In September 2016, Wells Fargo got caught in illegal activities that were a direct result of putting shareholders’ interests before clients’ interests. Employees secretly created millions of unauthorized bank and credit card accounts without client permission. They did this under pressure from their CEO. As a result, 5,300 employees were fired because they unethically tried to meet high sales targets.

Can you imagine the pressure on those employees?

Every publicly traded company is required by law to put shareholders’ interests first. Bank of America, Raymond James, Morgan Stanley and others must put shareholders’ interests first.

Now imagine the lengths these companies will go to make money advising investment clients. You see, in addition to putting shareholders’ interest first, there are other conflicts. Banks can be paid by clients but also by mutual funds and insurance companies, and banks can profit from proprietary trading.

These banks are not like George Bailey’s bank in “It’s a Wonderful Life,” a favorite movie of mine.

The more you learn about these conflict of interests, the more you realize it doesn’t make sense for serious investors (and your friends and family) to invest with a bank (or insurance company).


What to Do About It

We know investors are starving for good financial advice and portfolio management structured to avoid losing money they can’t make back.

Here’s what you should do:

  1. Find a truly fee-only (not just fee-based) financial advisor. In order to be fee-only, your advisor can’t be paid by anyone but you. This means that he or she cannot have a securities license or an insurance license. Fee-only advisors are investment advisors employed by Registered Investment Advisory firms (not a bank, brokerage firm or insurance company).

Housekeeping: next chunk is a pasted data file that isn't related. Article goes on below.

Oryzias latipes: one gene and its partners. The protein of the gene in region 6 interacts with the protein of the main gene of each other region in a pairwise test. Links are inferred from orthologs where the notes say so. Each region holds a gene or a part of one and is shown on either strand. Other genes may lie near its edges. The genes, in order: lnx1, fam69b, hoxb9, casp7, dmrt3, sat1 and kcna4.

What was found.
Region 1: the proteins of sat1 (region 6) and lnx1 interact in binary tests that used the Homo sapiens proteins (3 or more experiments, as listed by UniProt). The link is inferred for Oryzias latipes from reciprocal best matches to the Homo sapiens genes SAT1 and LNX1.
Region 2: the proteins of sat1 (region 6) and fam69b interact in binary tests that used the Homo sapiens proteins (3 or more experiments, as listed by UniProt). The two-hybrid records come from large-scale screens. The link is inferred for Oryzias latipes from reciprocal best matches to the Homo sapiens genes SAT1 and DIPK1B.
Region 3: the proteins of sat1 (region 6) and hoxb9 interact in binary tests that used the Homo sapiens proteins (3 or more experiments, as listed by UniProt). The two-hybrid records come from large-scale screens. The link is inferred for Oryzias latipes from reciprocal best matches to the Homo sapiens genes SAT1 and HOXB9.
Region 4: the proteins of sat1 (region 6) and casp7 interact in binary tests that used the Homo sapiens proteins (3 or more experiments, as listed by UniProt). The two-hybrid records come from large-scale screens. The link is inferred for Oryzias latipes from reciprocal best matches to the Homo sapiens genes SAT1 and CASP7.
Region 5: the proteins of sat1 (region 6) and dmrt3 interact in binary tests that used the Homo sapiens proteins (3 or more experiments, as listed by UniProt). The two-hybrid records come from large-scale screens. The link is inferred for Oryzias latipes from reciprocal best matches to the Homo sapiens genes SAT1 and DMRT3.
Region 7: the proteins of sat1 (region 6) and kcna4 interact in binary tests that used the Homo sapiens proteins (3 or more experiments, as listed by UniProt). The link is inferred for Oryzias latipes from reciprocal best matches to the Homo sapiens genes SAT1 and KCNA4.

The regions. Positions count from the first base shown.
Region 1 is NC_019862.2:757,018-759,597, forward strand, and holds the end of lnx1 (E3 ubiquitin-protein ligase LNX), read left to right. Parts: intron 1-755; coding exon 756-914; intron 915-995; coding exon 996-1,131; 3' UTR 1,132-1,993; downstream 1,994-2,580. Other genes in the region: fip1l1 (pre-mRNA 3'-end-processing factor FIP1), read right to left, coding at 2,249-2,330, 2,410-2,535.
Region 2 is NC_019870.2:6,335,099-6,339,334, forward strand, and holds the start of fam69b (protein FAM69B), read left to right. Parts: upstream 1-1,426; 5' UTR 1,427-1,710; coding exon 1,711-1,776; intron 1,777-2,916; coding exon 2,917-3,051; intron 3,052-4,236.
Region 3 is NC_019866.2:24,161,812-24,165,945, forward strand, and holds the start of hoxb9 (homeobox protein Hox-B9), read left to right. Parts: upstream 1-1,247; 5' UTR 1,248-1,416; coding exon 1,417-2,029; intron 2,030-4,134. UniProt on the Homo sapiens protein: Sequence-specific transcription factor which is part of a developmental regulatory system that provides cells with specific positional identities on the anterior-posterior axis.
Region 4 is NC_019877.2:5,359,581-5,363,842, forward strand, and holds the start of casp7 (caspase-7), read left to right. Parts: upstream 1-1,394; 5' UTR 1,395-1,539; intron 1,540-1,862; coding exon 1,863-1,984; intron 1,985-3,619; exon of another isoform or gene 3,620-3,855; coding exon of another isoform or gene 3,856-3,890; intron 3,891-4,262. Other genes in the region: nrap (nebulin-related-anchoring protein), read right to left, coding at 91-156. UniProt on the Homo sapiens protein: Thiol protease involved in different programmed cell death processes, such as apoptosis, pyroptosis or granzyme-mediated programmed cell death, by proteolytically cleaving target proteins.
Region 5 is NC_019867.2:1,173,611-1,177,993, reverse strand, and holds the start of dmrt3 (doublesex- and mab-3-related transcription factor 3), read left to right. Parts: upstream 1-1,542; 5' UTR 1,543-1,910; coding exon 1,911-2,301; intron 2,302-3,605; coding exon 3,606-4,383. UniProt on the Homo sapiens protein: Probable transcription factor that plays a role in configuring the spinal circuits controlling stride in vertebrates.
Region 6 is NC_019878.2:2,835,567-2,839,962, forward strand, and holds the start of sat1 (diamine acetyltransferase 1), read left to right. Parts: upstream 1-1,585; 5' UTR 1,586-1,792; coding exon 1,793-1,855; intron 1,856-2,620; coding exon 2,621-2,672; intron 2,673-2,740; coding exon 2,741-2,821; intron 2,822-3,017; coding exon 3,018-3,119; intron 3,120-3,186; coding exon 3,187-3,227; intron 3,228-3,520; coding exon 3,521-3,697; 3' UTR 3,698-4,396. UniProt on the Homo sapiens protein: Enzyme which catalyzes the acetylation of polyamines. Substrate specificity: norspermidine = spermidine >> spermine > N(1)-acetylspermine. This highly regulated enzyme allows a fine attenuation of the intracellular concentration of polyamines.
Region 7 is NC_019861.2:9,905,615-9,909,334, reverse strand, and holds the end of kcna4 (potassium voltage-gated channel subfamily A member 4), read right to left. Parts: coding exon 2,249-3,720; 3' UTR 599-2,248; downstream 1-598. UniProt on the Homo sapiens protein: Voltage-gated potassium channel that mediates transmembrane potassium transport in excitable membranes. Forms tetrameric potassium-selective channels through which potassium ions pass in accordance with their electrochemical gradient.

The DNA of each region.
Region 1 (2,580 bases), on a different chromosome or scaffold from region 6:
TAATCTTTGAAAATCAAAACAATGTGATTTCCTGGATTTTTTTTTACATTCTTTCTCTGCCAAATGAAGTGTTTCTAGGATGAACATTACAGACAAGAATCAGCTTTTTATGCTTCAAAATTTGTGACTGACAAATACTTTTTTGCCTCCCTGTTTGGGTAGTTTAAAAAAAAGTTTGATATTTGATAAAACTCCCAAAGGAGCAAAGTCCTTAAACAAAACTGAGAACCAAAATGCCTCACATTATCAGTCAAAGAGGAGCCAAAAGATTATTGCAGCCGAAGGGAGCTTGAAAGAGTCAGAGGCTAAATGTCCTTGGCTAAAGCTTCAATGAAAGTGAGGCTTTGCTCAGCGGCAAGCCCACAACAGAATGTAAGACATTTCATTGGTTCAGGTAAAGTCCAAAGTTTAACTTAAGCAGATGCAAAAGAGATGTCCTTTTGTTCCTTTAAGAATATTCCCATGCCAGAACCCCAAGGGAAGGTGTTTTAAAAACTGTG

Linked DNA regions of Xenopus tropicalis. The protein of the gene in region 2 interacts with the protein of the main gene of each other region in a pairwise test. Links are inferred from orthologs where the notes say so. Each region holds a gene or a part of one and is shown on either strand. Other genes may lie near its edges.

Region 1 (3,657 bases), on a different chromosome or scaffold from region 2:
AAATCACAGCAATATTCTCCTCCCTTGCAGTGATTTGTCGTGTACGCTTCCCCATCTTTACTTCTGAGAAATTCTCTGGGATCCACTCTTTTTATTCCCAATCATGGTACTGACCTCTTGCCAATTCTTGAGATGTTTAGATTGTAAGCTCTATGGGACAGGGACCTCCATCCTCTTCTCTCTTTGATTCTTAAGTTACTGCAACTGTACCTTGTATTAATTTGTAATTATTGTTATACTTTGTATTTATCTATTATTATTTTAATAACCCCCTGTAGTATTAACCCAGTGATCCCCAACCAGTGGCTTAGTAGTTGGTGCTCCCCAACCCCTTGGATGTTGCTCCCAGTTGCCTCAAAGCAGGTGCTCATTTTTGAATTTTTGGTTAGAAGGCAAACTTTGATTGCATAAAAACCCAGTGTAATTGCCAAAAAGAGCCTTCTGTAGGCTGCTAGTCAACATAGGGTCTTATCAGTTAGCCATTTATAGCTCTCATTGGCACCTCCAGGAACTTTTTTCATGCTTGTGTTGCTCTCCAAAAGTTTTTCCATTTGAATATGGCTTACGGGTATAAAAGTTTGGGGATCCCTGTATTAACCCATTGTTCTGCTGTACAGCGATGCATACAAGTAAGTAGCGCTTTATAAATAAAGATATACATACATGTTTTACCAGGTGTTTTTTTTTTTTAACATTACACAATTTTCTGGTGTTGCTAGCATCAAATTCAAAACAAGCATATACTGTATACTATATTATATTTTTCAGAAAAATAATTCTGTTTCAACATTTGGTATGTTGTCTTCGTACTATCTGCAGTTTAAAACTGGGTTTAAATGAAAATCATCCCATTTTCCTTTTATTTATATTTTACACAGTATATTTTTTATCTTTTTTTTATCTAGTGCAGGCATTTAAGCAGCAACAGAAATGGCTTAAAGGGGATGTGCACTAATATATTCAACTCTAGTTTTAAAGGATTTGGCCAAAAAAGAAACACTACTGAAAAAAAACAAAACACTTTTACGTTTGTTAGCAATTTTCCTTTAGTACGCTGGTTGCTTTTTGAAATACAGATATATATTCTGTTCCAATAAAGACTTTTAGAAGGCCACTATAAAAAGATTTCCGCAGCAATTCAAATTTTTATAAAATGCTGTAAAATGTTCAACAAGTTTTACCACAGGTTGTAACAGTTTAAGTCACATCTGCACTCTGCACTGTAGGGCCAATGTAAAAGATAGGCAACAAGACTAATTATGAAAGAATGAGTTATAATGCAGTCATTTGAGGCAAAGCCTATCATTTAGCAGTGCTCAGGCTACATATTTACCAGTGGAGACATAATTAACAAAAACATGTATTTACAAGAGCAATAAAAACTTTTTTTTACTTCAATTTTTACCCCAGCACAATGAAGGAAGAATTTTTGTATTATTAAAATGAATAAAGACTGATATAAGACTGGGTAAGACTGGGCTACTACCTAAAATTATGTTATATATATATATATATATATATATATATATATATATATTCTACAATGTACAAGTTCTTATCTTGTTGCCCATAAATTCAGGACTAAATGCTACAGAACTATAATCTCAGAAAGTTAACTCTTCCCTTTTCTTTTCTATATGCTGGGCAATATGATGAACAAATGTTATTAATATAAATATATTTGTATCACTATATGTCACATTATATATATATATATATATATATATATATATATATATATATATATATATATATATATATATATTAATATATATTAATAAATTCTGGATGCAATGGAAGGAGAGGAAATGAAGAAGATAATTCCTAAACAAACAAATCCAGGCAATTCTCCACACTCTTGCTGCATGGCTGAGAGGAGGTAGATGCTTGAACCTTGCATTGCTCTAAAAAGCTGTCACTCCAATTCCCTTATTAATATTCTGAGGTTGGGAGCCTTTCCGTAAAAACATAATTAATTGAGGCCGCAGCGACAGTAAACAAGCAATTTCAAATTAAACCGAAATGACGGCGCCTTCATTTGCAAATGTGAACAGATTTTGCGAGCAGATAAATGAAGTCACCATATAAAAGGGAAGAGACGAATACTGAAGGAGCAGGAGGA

1. Seek an advisor working for a privately held Registered Investment Advisory firm. Remember, public companies are legally required to put their interests first, which means there will always be a conflict of interest between what you need and what the company wants. Their objective will always be to maximize profits for their company shareholders.


  1. Ask you advisor how he or she invests your funds and get the answer in writing. Does your advisor invest in the same things you are in?


  1. Never confuse insurance with investments. If your advisor can sell insurance, your advisor will. You should never work with an investment advisor who can also sell you insurance.


You deserve better. Imagine, what would it be like if you could work with an advisor who would always put your interests first?

Unfortunately, this world is a very small one. Financial advisors will advise based on how they are incentivized to advise. Because most financial advisors work for a publicly traded company, most of the time, they have a legal duty to put their company’s shareholders’ interests before yours. This means that if your advisor is employed by a bank or insurance company, odds are good that he or she has to put shareholders’ interest first.

Global View is not publicly traded, which means we don’t have this conflict of interest!

Global View Investment Advisors is a fee-only, fiduciary financial advisory firm that is truly independent and provides conflict-free advice and complete wealth management services so investors can protect and maximize the wealth they’ve built. Contact us to learn more about how we can help you.


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Ken Moore

Written by Ken Moore

Ken’s focus is on investment strategy, research and analysis as well as financial planning strategy. Ken plays the lead role of our team identifying investments that fit the philosophy of the Global View approach. He is a strict adherent to Margin of Safety investment principles and has a strong belief in the power of business cycles. On a personal note, Ken was born in 1964 in Lexington Virginia, has been married since 1991. Immediately before locating to Greenville in 1997, Ken lived in New York City.